Talking Thai: Learning to Speak Thai Fluently
**Notice: This course has been put back under development. While at any given time most of it will be functional, we are in the process of making some big changes so some things may not work as intended while we are updating the materials.
Read the Introduction below and/or click on lesson one if you’d like to know what to expect in the rest of the Talking Thai course.
In my experience, one of the most frustrating parts of language learning as a beginner is finding out what native speakers are actually saying. Schools, books and even native speakers themselves are generally little or no help and have a tendency to teach you what they think you should be saying.
Once you are fairly comfortable with the sounds of a language, you’ll want to start learning common phrases and sentences which people (especially you) can and do use every day.
We do this by spending a little bit of time each day drilling a couple of sentences. The goal is to be able to pronounce them perfectly and at a quick, natural pace. Once you’ve drilled a sentence a bit, you should go out and practice them on people! You need to use those sentences with other human beings in order for them to end up in the part of your brain where they will stay a while.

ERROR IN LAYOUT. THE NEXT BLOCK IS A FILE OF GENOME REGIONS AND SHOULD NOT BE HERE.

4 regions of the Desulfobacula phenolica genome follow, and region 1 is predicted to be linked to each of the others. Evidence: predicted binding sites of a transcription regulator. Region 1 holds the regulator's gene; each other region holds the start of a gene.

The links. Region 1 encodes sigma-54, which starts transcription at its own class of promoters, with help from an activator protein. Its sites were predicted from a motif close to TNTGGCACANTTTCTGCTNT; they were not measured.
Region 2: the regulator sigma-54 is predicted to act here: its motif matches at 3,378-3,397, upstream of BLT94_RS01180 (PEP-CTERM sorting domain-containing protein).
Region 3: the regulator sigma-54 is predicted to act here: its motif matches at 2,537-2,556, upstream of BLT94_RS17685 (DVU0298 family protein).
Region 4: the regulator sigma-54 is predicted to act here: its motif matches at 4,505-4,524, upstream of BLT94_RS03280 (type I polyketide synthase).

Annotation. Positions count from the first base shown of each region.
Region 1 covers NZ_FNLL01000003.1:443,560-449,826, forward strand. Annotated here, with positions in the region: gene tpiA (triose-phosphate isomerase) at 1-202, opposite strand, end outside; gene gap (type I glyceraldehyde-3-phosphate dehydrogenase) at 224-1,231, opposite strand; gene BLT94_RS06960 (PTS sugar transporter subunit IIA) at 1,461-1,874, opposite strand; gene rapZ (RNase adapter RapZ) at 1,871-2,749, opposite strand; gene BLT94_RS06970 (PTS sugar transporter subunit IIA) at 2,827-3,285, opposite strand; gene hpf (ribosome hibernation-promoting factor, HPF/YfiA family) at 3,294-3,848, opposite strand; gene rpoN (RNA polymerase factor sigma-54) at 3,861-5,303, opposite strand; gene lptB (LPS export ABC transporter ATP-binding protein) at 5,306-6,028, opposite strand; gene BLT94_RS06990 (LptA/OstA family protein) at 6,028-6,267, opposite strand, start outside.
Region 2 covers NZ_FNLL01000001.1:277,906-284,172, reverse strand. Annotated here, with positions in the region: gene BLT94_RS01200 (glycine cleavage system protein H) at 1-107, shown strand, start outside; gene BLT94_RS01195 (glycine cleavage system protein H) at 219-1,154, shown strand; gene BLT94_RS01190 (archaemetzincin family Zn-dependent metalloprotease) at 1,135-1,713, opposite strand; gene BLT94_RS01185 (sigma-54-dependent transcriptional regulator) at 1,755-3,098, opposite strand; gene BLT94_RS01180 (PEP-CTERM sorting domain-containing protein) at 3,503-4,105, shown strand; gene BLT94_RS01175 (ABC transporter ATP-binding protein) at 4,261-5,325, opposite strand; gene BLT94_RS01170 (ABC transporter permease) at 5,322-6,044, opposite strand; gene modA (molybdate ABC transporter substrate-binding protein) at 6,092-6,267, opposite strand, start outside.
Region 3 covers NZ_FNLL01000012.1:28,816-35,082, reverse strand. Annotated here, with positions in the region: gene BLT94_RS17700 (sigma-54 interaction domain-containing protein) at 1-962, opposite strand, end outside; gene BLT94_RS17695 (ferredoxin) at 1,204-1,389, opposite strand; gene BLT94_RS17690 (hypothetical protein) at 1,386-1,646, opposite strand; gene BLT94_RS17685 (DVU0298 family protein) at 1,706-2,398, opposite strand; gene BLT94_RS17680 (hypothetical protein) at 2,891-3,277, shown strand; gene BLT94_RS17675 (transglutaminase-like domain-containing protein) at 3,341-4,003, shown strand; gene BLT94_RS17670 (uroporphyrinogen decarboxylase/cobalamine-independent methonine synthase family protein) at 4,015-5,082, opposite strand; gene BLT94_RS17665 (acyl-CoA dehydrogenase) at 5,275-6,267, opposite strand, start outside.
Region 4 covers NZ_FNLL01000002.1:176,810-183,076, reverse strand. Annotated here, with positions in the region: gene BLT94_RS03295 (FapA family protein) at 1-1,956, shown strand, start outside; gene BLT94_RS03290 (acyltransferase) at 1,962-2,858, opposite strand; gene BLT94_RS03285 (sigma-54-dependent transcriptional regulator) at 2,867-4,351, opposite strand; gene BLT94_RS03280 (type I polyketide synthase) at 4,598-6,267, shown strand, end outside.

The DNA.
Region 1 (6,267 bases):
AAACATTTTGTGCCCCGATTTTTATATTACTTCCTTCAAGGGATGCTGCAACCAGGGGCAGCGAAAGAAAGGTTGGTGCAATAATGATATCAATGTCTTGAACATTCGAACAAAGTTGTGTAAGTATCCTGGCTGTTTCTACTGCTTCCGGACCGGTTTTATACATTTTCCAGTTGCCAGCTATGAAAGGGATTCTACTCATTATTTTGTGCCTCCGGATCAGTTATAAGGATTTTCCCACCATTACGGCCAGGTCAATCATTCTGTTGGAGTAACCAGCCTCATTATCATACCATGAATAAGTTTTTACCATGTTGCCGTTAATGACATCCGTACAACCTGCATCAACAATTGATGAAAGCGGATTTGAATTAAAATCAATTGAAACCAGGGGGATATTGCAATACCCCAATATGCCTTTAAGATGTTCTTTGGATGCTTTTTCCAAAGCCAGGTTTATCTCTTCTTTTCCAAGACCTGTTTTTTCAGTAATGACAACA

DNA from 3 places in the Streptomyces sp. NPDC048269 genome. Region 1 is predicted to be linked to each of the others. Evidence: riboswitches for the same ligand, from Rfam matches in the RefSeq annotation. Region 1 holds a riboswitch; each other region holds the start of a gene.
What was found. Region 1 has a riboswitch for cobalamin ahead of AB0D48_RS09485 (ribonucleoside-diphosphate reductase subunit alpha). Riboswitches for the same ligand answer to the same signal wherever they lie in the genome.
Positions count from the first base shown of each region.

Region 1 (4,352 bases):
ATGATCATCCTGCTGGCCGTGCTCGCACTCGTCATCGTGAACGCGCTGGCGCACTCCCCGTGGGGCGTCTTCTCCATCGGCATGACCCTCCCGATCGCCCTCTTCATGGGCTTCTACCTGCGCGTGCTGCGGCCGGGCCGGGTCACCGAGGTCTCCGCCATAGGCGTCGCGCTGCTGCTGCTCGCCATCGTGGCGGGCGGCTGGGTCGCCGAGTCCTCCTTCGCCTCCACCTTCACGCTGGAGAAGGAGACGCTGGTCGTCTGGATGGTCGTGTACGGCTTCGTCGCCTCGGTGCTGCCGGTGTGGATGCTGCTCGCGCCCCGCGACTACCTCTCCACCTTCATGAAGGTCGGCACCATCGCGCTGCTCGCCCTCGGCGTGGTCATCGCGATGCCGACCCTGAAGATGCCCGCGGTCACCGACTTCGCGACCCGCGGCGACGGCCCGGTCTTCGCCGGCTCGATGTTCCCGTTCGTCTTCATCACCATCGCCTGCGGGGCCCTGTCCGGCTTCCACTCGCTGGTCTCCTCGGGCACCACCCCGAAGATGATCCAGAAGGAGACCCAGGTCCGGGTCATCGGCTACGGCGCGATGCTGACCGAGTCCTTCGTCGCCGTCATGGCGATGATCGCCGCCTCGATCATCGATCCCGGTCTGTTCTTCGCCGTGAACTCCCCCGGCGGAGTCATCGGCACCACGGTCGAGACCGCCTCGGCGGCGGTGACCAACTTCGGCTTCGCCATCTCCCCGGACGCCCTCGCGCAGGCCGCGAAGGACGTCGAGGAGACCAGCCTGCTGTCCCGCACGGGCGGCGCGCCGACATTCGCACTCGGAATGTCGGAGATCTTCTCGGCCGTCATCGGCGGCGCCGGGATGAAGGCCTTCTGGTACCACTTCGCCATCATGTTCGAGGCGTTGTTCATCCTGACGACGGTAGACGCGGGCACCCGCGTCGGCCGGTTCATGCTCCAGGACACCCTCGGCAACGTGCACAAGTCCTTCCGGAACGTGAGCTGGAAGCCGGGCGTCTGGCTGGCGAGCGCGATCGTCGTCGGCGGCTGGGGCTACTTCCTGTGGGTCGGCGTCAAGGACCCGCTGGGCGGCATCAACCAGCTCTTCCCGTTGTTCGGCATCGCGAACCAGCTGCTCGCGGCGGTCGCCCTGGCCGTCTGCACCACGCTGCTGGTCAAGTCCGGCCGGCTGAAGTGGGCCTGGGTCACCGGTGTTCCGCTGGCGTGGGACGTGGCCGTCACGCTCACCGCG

The idea with this course is to show you how someone fluent would speak in a number of very common situations that you as a foreigner are likely to encounter in Thailand. I’ve added in some of the key vocab in flashcards between the lessons, but not all of it. I don’t want to overwhelm anybody with flashcards or explanations. The particles can be very confusing at first. They are sometimes very difficult to translate and I think it’s best to see them as a form of emotional coloring that takes the place of intonation in non-tonal languages. Nobody explained them to me, but I eventually developed a feel for how they worked.
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Read Thai in 2 Weeks is just the first step to getting conversational in Thai